In May 2000, the eHealth Ethics Initiative published a code of ethics which aimed “to ensure that people worldwide can confidently and with full understanding of known risks realise the potential of the internet in managing their own health and the health of those in their care”.2 The code identifies key ethical principles: candour; honesty; quality; informed consent; privacy; professionalism (including respect for these ethical obligations and incorporating a duty to inform and educate patients about the limitations of the medium); responsible partnering with other organisations, and accountability.

    The BMA is working with indemnifying organisations and providers of on-line consulting services to produce its own guidelines offering practical ethical advice on the issues. Also in the UK, the General Medical Council (GMC) is shortly to consult on a revision of its guidance, Good Medical Practice, the document which describes the standards of competence, care and conduct to which doctors must adhere. The GMC will be asking whether, save for exceptional cases, it is acceptable to prescribe drugs or treatment where there has been no face-to-face consultation. At present, the council stresses that any on-line services must serve patients' best interests.

    The increasing use of new media led the UK government to give the police new powers to intercept communications and undertake covert surveillance operations. The Regulation of Investigatory Powers Act 2000 puts these covert policing measures on a statutory footing but, medical bodies argue, possibly at the expense of doctor-patient confidentiality. The act is unclear in the extent of its applicability to hospitals providing high security psychiatric facilities, for example. It also allows information to be sought for the purpose of protecting public health, or to prevent death, injury or damage to health. These are familiar limits to the duty of confidentiality, but only where the risks outweigh the harms of breaching a person's privacy. Hopefully, explanatory codes of practice will offer advice on the careful interpretation of these sections.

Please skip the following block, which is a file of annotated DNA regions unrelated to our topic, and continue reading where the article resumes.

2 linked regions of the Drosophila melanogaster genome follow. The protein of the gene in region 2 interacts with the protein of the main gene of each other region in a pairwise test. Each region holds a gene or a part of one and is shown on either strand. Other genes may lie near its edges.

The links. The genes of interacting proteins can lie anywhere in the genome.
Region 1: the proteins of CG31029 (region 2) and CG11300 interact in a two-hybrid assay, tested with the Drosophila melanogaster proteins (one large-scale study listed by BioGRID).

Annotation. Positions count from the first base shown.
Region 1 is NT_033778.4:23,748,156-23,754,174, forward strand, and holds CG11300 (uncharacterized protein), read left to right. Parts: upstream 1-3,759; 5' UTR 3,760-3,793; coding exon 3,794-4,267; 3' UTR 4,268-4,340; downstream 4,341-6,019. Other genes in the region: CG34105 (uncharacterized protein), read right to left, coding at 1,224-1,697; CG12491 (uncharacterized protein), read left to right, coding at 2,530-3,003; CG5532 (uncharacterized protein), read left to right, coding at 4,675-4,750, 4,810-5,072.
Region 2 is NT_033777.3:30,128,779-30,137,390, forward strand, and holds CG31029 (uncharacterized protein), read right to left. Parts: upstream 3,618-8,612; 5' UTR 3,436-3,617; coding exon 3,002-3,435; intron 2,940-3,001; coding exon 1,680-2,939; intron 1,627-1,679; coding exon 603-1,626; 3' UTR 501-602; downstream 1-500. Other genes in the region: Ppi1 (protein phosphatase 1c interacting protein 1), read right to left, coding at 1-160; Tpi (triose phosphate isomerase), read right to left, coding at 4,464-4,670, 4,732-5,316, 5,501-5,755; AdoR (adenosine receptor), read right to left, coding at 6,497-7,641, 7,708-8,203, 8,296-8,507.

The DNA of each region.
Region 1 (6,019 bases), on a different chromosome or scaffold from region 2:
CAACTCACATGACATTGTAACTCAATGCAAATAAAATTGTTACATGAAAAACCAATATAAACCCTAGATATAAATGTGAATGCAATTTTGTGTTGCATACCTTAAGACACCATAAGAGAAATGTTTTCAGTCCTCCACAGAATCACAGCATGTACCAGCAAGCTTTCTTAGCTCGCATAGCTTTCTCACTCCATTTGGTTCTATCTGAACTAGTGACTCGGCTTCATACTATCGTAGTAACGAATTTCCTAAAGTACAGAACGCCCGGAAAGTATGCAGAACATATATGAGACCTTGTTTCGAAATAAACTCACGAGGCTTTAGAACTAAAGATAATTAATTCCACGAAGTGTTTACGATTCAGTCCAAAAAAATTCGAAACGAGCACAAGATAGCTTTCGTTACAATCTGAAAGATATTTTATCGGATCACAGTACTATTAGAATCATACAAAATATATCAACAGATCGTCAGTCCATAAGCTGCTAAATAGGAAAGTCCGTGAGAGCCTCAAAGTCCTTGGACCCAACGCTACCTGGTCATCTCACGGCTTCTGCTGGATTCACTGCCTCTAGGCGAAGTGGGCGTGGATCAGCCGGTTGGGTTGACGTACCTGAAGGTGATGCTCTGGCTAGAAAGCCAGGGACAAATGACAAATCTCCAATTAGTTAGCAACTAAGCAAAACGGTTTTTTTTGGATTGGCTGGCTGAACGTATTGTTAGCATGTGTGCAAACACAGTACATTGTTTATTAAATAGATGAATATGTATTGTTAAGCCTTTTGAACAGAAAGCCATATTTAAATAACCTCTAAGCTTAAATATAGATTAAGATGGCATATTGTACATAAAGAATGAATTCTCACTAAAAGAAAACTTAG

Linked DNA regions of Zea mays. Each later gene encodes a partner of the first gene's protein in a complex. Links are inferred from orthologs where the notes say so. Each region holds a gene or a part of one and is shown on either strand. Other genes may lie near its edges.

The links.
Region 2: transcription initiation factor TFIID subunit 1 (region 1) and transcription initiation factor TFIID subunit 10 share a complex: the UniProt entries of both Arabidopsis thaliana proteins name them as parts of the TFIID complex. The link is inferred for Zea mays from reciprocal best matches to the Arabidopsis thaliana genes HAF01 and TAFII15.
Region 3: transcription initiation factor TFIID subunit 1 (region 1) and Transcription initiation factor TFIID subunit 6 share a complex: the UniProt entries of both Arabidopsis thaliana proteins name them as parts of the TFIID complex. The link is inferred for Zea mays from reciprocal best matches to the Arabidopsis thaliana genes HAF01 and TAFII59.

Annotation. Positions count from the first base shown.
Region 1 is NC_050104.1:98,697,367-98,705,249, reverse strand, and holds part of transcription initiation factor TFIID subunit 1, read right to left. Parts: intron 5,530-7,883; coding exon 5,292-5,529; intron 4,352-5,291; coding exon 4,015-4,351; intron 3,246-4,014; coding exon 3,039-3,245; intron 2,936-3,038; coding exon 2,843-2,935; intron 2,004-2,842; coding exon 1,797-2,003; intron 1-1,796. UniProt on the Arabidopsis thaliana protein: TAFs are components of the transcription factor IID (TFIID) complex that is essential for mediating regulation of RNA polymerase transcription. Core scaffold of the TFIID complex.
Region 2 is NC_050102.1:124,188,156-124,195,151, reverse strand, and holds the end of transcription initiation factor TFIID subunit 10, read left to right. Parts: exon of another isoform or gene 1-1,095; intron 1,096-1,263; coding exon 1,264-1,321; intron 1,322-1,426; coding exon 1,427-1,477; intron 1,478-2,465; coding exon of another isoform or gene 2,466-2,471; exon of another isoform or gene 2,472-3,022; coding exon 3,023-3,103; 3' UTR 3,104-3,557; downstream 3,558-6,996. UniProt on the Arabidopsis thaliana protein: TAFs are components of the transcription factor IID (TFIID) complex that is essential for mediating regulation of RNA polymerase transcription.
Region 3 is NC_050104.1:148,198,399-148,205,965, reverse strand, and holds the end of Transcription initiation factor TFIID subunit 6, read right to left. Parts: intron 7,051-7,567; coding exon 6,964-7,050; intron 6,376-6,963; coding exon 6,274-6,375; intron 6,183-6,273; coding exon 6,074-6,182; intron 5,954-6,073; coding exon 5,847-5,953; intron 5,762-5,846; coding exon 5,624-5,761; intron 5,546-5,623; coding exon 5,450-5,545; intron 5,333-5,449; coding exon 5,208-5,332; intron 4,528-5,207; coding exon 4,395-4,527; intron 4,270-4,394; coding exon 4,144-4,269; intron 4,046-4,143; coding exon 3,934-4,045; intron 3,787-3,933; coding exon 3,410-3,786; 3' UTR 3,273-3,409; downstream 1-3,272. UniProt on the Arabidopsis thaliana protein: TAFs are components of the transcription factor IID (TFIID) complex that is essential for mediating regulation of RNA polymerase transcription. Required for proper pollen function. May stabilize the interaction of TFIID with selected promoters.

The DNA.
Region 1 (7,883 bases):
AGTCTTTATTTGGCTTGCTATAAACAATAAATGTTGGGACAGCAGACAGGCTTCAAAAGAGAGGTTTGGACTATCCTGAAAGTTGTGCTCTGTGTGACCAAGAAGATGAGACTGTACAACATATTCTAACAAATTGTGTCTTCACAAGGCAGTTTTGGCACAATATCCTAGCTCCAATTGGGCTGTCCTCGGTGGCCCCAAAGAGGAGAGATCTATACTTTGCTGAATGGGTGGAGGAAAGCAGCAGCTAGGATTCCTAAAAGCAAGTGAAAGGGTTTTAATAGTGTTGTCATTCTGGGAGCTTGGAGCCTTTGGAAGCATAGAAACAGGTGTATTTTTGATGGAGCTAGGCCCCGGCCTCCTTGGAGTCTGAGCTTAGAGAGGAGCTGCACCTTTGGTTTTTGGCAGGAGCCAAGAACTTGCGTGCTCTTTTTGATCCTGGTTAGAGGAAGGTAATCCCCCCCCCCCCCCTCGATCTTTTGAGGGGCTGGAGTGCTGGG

Commercialisation of human tissue samples

    After a year-long consultation, and building on the 1995 recommendations of the Nuffield Council on Bioethics,3 the Medical Research Council (MRC) recently finalised its report on the use of tissue samples in research. The aim of the MRC report is to give researchers practical guidelines on using stored tissue samples. The advice comes at a time when reports from the United States reveal that some academic hospitals are forming partnerships with biotechnology companies to provide them with human tissue for research purposes. Companies who buy the tissue will bank the biological samples and sell both the data and tissue to interested parties. The aim is to create large tissue samples in relation to their particular research. Commercial factors affect both the legality and the ethical issues of the use of donated tissue, and the MRC guidelines address these issues. The BMA is also looking into the subject.

    Sex offences

    In July 2000 the UK Home Office, following a detailed review of the law in England and Wales, published a report, Setting the Boundaries. Reforming the Law on Sex Offences. The proposals emanating from the review group have been issued for consultation.

    One proposal is the introduction of a new offence of breach of a relationship of care. This would make it a criminal offence for doctors, or others who provide therapeutic services, to have a sexual relationship with any patient or client in their care. Consent would be irrelevant: a sexual relationship falling within the terms of the law would be an offence. The report says this would not prevent genuine relationships between doctor and patient provided the caring relationship was broken before a sexual relationship developed. Although this reflects the sentiment of existing good practice guidelines, which strongly discourage such relationships, it goes further. The current guidance from the GMC states that doctors must not use their position to establish “improper personal relationships” with patients or their close relatives.4 Although it is known that the GMC takes very seriously any sexual relationship between doctors and patients, its current guidance does not explicitly forbid them. One of the questions open for consultation is whether professional regulation offers sufficient protection or whether the criminal law would be a more appropriate way of protecting patients from exploitation.

    The review group also considered the age of consent for sexual intercourse, recommending that this should remain at 16. The report proposes, however, the introduction of a “no defence” age below which a young person cannot give an effective consent to sexual activity; it recommends age 13. Specific attention is given to the importance of not deterring those under 16 from seeking help, advice, treatment and support in matters of sexual health. The report makes clear that those involved in providing such services should not be regarded as aiding and abetting a criminal offence and questions whether this should be made explicit in any new statute. The report also addresses the capacity of vulnerable people to consent to sexual relationships.

    The consultation period ends in March 2001.

    References